SpiderWeb Friend of Leo's

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    Thank you very much...I have been doing some research and I have a better idea of the parts that are involved. I'll definitely have to find somebody to make the adjustment. Around here there aren't a lot of guitar technicians. I wish that I knew what kind of jack is in there...
     
  10. KevinB

    KevinB Doctor of Teleocity

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    It's almost certainly a Switchcraft jack socket and looks like this...

    [​IMG]

    Now, see that piece at the upper right of the photo? It makes contact with the tip of your jack plug. That piece is made of a fairly springy steel, but it can get bent. All it needs is to be bent back in towards the jack tip to make a more positive connection. It would take 5 mins max to fish the socket back out through the control route, bend it a little then put it back.
     
  11. DOGMA Dunn

    DOGMA Dunn Friend of Leo's

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    Nice set up. Needle nose pliers would fix it right up.
     
  12. TeleKato

    TeleKato Friend of Leo's

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    I also had this similar problem and took a socket wrench and GENTLY tightened the nut (seen in KevinB's photo at the lower left) a tad. This pulled the jack down a smidge which was enough to give positive contact. *CLICK* is a nice sound.
     
  13. 6thave

    6thave TDPRI Member

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    I also did the same once or twice. I actually keep a craftsman 1/2" socket in my tele case to tighten the input jack if/when it gets loose.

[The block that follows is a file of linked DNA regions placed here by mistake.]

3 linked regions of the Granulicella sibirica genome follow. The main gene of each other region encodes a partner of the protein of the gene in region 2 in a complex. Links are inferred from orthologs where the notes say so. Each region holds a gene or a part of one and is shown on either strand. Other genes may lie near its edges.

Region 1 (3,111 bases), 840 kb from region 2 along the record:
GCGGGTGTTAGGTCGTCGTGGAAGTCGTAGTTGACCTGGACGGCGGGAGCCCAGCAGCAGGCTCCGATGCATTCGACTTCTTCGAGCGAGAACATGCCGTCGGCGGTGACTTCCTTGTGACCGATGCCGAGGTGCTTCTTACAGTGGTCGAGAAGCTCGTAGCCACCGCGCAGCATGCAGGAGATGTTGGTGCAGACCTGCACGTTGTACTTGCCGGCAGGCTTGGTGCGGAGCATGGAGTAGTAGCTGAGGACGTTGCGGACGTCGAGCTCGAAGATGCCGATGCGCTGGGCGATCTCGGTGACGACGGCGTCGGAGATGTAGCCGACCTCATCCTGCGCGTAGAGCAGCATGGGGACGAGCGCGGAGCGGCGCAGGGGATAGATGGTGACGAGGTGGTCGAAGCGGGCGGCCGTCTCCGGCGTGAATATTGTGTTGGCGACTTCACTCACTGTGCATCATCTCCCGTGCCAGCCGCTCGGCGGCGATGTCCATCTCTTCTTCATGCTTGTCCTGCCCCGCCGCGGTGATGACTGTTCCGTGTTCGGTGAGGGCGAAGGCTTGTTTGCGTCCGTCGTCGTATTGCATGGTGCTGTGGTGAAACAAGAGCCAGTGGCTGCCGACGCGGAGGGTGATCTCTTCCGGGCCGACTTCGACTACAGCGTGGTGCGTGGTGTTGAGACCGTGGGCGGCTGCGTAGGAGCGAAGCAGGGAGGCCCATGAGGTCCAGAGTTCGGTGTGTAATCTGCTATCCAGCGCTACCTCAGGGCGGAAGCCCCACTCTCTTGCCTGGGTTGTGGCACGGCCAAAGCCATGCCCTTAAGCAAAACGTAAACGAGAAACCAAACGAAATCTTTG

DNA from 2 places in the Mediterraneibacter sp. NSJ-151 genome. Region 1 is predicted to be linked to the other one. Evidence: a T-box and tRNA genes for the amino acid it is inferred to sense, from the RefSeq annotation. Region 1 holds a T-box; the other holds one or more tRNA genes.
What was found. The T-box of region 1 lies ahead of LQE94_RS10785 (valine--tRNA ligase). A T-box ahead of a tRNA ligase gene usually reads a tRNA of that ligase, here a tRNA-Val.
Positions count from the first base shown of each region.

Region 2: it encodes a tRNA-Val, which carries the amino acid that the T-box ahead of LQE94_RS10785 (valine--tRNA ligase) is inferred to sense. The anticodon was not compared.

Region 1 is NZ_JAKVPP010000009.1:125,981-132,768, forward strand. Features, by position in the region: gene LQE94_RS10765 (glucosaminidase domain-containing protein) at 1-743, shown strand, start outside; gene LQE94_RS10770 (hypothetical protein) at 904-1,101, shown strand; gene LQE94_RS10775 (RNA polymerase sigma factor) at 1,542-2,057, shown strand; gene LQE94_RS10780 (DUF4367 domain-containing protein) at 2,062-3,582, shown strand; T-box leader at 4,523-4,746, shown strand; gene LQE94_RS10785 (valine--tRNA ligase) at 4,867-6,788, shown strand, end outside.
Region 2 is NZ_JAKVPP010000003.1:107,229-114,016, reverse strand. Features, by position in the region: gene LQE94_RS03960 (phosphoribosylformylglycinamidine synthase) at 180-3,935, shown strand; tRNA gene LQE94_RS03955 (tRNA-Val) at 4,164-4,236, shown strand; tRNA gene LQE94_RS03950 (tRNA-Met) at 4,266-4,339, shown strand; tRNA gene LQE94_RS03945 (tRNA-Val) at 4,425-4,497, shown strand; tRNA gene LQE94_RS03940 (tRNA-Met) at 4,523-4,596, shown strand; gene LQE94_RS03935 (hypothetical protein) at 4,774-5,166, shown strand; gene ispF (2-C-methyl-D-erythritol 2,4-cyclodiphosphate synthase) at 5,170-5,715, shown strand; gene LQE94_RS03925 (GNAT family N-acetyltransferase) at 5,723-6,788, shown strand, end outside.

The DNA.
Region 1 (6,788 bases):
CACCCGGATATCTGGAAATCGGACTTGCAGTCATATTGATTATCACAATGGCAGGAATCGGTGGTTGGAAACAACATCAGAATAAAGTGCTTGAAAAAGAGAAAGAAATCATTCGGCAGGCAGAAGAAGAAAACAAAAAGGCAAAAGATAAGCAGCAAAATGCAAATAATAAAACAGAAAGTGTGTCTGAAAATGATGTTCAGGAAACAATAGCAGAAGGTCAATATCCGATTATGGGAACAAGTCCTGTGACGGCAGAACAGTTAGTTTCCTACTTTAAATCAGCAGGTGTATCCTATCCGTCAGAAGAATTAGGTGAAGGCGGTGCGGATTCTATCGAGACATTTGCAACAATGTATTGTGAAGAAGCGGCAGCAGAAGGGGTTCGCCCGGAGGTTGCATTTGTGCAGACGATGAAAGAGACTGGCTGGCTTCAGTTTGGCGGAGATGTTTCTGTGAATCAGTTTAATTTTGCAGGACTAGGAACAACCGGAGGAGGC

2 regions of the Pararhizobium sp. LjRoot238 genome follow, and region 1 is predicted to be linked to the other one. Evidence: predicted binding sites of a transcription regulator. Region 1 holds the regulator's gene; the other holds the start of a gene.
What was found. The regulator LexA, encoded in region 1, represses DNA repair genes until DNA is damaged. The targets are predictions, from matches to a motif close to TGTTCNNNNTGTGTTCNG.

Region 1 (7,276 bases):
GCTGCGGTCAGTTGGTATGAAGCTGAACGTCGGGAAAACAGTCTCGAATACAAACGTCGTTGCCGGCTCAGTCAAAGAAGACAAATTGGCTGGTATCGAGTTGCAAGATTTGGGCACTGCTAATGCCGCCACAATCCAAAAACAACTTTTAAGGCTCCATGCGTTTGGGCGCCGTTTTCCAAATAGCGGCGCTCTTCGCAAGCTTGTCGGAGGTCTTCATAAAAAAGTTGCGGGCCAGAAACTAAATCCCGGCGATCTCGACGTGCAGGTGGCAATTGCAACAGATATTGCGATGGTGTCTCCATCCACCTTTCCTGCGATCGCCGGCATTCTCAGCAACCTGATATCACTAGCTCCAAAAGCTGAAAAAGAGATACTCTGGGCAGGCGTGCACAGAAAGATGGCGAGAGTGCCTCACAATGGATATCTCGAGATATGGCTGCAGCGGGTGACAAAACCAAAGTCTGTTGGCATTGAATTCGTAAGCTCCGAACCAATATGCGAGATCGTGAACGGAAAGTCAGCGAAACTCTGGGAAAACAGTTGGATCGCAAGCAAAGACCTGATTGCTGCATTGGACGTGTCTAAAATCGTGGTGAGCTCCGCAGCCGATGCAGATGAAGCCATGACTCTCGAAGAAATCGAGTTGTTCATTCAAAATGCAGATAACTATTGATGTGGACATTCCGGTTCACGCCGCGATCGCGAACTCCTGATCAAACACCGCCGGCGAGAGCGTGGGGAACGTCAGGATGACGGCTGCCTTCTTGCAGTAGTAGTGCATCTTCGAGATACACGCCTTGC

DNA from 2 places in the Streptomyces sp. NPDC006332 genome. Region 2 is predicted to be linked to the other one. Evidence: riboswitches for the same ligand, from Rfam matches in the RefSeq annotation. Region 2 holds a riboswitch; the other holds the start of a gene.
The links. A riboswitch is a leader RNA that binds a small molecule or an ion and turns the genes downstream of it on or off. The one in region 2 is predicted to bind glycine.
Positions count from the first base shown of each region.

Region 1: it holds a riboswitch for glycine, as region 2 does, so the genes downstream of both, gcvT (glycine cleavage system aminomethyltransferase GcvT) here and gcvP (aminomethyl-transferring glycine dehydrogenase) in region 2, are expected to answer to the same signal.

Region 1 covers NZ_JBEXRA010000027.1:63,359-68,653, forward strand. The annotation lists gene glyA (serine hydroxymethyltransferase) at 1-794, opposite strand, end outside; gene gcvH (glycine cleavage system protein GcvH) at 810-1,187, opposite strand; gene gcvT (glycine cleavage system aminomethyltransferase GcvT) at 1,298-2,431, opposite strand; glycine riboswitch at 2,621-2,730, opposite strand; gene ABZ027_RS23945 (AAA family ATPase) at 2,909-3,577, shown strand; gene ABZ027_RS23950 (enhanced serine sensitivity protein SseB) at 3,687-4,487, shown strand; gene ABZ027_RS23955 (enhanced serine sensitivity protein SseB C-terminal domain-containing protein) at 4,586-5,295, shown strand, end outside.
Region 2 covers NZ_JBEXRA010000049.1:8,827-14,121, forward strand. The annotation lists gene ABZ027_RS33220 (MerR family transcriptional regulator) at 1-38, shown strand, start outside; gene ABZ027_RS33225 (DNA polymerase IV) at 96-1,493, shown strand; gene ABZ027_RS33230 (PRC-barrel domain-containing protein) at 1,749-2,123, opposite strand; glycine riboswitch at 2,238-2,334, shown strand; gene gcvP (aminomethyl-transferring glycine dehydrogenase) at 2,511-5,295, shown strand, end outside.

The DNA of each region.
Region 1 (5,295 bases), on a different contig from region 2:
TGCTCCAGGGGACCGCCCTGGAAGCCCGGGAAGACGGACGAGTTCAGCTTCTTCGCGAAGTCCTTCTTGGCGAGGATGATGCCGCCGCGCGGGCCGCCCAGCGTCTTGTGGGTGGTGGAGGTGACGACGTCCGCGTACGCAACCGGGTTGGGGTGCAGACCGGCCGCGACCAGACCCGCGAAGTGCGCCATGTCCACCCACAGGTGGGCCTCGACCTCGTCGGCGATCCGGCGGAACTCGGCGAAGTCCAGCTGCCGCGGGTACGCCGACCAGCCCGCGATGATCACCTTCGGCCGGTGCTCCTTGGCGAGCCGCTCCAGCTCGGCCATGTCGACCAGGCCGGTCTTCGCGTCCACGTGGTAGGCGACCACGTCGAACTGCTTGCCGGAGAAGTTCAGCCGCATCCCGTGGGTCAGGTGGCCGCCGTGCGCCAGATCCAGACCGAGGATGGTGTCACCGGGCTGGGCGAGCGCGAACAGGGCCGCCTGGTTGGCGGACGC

14. flag72

    flag72 Tele-Afflicted

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    to SpiderWeb
    find a good luthier in your erea and have Im look at it should be an e.z. fix, and dont let Im run a big bill it's a 5 minute job after all...lol
     
  15. teleamp

    teleamp Poster Extraordinaire

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    Time for a good setup.
     
  16. SpiderWeb

    SpiderWeb Friend of Leo's

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    Thanks to those of you who responded above. Your pictures and descriptions helped me to understand the problem. Initially I was a little worried. However, I did find a good luthier. I had no idea I had such a craftsman so close to me. I discovered him by going through Fender. He is an authorized technician for Fender, Taylor, Martin etc. He fixes guitars by appointment only. He confirmed that my guitar was properly set-up, and fixed me right up with a new Switchcraft jack at a very reasonable price. Everything works great. In addition, he taught me a great deal about the components of my guitar, why they were matched, and how it was put together. Now I'm considering taking my Taylors to him to get bone nuts and saddles...that's for a future thread. Thanks again!
     
  17. blowtorch

    blowtorch Telefied Ad Free Member

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    "I had no idea I had such a craftsman so close to me."

    Isn't that a wonderful thing? I am so happy that I discovered a local repair/mod guy, just a couple miles from where I live, who is very talented and does excellent work very a very reasonable cost.
     
  18. rolling56

    rolling56 Friend of Leo's

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    He charged you to fix it? I figured it was still under warranty......
     
  19. Zenzeypher

    Zenzeypher Tele-Afflicted

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    I wouldn't of thought you would of needed a new jack, Id agree bending the piece of mental should of solved it, ive done it on a few guitars over the years...especially some older ones.
     
  20. SpiderWeb

    SpiderWeb Friend of Leo's

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    He said that it wasn't covered under warranty. I took his word for it. Since it was such a small thing I just wanted it fixed with the least amount of hassle. He offered to bend it and have it done in fifteen minutes, but I opted for a new jack. I thought that that was the best option.